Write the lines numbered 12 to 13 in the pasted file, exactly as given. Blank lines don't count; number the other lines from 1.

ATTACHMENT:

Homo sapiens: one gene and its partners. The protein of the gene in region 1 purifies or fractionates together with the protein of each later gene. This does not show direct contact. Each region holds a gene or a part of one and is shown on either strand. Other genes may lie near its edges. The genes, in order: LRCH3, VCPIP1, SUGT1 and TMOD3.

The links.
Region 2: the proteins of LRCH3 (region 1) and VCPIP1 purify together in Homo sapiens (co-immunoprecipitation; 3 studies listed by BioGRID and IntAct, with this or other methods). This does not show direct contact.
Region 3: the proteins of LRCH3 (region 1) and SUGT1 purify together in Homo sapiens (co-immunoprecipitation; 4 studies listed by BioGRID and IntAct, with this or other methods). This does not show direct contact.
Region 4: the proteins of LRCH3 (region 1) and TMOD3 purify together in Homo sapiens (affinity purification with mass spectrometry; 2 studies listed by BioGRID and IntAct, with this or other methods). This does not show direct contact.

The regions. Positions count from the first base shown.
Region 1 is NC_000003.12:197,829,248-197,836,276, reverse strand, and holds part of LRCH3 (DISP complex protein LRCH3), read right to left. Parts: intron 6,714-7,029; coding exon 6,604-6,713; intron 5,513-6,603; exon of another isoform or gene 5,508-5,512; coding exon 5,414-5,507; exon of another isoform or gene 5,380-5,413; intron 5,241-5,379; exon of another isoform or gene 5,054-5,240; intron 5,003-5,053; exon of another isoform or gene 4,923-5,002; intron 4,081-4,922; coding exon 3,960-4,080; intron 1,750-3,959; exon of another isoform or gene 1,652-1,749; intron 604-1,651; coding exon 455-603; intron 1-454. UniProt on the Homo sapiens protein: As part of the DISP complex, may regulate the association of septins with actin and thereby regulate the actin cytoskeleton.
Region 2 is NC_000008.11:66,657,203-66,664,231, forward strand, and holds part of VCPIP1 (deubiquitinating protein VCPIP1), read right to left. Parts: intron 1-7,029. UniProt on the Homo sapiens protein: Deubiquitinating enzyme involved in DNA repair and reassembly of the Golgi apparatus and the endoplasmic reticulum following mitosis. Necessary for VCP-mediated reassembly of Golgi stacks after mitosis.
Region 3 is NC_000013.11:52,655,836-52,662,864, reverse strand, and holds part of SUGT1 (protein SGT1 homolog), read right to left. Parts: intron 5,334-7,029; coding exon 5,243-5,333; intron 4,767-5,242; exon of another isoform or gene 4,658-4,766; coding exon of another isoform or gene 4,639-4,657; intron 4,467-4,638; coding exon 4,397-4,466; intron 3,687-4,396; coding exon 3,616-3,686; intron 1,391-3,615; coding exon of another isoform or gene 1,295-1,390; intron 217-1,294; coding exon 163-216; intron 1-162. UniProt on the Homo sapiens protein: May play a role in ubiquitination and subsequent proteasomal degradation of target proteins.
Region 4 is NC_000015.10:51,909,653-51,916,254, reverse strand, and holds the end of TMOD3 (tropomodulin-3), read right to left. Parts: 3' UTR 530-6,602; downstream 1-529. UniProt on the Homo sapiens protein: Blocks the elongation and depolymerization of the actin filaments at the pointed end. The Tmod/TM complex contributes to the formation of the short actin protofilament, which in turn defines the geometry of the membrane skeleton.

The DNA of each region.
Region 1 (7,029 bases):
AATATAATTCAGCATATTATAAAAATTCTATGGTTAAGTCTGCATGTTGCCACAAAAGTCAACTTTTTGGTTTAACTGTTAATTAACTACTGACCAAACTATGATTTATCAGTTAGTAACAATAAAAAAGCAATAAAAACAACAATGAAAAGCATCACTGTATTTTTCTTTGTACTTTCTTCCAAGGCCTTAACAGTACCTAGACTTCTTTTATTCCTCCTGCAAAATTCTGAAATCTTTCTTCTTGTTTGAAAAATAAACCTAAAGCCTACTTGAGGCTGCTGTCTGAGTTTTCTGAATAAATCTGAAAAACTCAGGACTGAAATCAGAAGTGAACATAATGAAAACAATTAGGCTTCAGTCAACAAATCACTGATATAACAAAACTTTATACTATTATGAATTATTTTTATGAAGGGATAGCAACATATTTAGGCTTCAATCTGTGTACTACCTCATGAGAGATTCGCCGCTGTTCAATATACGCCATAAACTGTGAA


Region 1 (7,029 bases):
AATATAATTCAGCATATTATAAAAATTCTATGGTTAAGTCTGCATGTTGCCACAAAAGTCAACTTTTTGGTTTAACTGTTAATTAACTACTGACCAAACTATGATTTATCAGTTAGTAACAATAAAAAAGCAATAAAAACAACAATGAAAAGCATCACTGTATTTTTCTTTGTACTTTCTTCCAAGGCCTTAACAGTACCTAGACTTCTTTTATTCCTCCTGCAAAATTCTGAAATCTTTCTTCTTGTTTGAAAAATAAACCTAAAGCCTACTTGAGGCTGCTGTCTGAGTTTTCTGAATAAATCTGAAAAACTCAGGACTGAAATCAGAAGTGAACATAATGAAAACAATTAGGCTTCAGTCAACAAATCACTGATATAACAAAACTTTATACTATTATGAATTATTTTTATGAAGGGATAGCAACATATTTAGGCTTCAATCTGTGTACTACCTCATGAGAGATTCGCCGCTGTTCAATATACGCCATAAACTGTGAA